“Heart Healthy” cheerios?

cheerios

Saw a commercial on TV last night for cheerios, claiming they are “heart healthy” – misleading marketing at it’s finest.
Here is the deconstruction on the ingredients from a package of Honey Nut cheerios, keeping in mind that ingredients are in descending order of proportion:

whole grain oat: this is misleading as whole grain oats used in this cereal are completely processed and therefore have been stripped of any nutritional value. Steel cut oats and old-fashioned or rolled oats are the best choices with oats as they are less processed and have nutritional value and fibre
sugar: sugar*
degermed corn meal: “degerming” the corn meal removes nutrients
modified corn starch: this is added to certain processed foods to give texture and/or thickness – contains no nutritional value
honey: sugar*
salt: flavouring
golden syrup: sugar*
calcium carbonate: the most common and least expensive calcium supplement - it can be difficult to digest and can cause gas; this adds to the “mineral enrichment” of this empty food
rice bran oil and/or high monounsaturated canola oil: inexpensive and highly processed oils that have no health benefits
trisodium phosphate: very low cost to manufacture food additive that is predominantly used as a cleaning agent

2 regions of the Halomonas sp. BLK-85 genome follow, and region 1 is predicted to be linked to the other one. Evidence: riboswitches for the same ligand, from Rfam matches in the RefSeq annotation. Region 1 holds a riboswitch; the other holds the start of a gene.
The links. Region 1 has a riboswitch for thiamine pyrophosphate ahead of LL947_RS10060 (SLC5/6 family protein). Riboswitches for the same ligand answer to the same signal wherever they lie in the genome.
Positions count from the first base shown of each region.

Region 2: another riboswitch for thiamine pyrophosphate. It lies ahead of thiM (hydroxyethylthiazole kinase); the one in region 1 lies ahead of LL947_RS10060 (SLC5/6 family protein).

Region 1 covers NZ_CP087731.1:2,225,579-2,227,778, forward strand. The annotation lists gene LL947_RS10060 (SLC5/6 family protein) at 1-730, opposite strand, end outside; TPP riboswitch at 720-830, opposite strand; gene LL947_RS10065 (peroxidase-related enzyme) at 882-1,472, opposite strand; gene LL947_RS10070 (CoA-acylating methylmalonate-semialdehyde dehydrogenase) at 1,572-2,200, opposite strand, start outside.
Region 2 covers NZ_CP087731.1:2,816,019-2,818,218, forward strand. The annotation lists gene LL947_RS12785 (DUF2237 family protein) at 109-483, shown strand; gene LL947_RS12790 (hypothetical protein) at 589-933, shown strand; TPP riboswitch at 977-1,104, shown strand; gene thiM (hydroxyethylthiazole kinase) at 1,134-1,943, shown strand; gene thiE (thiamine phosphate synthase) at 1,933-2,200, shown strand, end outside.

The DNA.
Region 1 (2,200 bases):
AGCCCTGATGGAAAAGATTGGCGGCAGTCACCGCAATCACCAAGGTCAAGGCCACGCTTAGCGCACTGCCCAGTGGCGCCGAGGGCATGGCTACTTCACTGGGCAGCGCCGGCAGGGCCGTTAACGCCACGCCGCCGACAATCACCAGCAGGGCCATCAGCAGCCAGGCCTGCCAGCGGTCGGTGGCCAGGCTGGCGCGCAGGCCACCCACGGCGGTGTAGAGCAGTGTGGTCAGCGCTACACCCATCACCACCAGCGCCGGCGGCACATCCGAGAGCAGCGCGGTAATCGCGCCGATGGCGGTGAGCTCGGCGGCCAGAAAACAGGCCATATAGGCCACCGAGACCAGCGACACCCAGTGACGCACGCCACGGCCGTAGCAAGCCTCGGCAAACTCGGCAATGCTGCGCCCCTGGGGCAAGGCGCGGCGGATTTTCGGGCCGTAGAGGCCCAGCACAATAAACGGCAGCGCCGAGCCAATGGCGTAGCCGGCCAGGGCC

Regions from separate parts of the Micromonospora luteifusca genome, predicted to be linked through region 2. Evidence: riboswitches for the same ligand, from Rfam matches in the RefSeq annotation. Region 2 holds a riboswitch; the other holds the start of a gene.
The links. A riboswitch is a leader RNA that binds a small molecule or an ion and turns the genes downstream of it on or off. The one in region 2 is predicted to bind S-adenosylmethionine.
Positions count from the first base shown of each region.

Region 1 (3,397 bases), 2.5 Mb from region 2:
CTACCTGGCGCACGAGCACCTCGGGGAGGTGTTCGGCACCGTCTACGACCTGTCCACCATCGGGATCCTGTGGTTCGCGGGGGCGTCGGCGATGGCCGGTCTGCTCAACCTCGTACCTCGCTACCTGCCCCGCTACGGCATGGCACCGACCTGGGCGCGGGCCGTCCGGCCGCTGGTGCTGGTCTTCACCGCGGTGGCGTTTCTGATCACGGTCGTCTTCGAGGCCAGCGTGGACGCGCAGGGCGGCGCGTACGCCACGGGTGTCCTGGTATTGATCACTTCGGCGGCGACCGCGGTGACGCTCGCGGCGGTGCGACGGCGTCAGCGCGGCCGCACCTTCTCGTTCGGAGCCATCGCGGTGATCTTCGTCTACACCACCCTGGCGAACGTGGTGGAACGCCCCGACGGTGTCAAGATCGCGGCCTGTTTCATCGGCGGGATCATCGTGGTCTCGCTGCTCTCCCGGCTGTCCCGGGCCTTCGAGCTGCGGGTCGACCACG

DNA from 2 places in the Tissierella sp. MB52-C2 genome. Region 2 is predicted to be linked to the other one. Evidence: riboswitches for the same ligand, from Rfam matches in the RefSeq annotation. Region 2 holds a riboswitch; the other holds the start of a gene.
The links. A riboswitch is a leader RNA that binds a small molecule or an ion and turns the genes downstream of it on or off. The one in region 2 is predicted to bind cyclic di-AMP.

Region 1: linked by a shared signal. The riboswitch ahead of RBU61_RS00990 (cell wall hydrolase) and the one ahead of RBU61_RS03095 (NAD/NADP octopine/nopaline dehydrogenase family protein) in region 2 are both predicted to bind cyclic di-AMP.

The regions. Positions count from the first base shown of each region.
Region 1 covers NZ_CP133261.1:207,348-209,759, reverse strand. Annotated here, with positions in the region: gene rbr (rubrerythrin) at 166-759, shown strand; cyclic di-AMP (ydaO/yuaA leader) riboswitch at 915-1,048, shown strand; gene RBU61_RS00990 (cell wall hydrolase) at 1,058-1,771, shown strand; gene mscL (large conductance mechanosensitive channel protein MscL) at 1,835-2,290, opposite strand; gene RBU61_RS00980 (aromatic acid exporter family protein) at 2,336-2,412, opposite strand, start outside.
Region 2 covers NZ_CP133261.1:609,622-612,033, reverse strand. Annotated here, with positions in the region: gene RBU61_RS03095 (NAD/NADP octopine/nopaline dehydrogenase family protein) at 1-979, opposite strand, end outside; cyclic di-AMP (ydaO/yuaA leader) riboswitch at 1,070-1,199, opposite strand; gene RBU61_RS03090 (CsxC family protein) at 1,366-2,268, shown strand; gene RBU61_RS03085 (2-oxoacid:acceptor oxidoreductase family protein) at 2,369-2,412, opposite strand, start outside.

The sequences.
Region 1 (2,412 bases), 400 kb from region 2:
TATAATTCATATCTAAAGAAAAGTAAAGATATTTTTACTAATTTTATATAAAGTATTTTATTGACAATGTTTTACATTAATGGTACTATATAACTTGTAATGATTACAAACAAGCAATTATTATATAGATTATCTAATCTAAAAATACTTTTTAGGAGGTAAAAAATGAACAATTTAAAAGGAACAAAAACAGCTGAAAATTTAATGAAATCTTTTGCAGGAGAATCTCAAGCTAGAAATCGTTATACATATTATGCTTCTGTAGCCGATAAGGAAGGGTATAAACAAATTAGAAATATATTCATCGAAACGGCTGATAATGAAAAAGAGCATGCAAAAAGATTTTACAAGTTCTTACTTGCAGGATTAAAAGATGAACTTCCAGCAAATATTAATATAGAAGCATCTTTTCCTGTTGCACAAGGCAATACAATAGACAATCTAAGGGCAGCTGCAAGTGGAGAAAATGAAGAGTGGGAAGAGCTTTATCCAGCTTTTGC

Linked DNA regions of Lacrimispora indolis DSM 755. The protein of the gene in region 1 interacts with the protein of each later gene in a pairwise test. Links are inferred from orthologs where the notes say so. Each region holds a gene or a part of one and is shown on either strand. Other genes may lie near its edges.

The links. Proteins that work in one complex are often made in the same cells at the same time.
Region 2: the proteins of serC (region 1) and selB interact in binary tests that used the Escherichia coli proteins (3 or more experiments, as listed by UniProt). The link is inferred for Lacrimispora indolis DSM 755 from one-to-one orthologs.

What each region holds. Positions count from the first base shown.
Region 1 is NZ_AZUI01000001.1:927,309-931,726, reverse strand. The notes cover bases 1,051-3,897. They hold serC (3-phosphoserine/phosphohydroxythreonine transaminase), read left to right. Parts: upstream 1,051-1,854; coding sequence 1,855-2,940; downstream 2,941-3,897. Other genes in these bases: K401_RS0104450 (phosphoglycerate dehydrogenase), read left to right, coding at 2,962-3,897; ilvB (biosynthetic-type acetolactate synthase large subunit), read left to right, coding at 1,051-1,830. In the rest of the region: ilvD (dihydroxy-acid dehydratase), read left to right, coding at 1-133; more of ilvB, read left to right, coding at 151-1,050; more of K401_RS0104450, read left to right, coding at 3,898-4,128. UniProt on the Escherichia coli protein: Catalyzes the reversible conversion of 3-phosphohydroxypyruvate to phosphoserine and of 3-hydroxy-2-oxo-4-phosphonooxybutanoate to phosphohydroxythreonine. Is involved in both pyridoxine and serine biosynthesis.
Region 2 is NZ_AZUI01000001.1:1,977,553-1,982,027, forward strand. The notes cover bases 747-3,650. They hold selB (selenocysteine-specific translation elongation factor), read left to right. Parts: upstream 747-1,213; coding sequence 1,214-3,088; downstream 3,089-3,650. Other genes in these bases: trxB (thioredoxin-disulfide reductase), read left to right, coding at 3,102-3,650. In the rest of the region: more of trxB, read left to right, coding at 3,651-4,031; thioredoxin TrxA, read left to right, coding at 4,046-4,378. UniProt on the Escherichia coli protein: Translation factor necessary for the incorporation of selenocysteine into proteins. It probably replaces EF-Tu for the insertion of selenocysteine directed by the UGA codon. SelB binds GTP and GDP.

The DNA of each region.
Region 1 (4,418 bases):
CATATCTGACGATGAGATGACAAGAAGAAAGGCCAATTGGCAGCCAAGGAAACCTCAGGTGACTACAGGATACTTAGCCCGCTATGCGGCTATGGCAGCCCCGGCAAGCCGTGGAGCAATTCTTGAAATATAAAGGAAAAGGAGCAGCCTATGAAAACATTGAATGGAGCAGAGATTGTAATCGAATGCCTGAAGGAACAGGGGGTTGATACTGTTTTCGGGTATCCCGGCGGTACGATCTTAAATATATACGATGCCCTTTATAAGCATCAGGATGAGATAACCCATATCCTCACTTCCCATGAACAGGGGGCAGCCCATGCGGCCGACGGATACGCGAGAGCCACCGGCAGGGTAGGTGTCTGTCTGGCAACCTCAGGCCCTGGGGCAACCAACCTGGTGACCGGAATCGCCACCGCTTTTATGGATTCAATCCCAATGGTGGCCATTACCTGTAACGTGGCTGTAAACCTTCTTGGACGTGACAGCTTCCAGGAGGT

tocopherols: Vitamin E derivative, again adding to “vitamin enriched” food product
wheat starch: used as a binding agent with no nutritional value
natural almond flavour: flavouring, to give it the nutty flavour promised in the “honey nut” branding?

Marion Nestle says it the best when referring to most breakfast cereals: “…(they are) vitamin enriched desserts, but cleverly marketed with claims for health benefits…”

Interestingly, I found an article on bloomberg.com “Cheerios Cereal Isn’t So Wholesome as Package Claims”

Ref: Marion Nestle | What To Eat pg 342
*See post on “Sugar in diguise” for other hidden sugars in foods

 

Posted by Tracy White on September 30, 2009 | (1) comment.
children, fibre, grains, Marion Nestle.

Comments

Tracy White said:

Interesting follow-up found in The Economist Sept 26-Oct 2 2009: The Fad For Functional Foods: Artifical Success. “The over-exuberance of some marketers has also irked regulators. When Cheerios, a popular cereal brand owned by General Mills, tried earlier this year to claim on its box that it was “clinically proven to reduce cholesterol”, the (FDA) decided that it had gone too far. In closing, the article shows hope and supports the intelligence of the consumer by stating that “If the only real function behind such labels is to bolster profits, consumers and regulators will eventually see through the hype.”

October 05, 2009.

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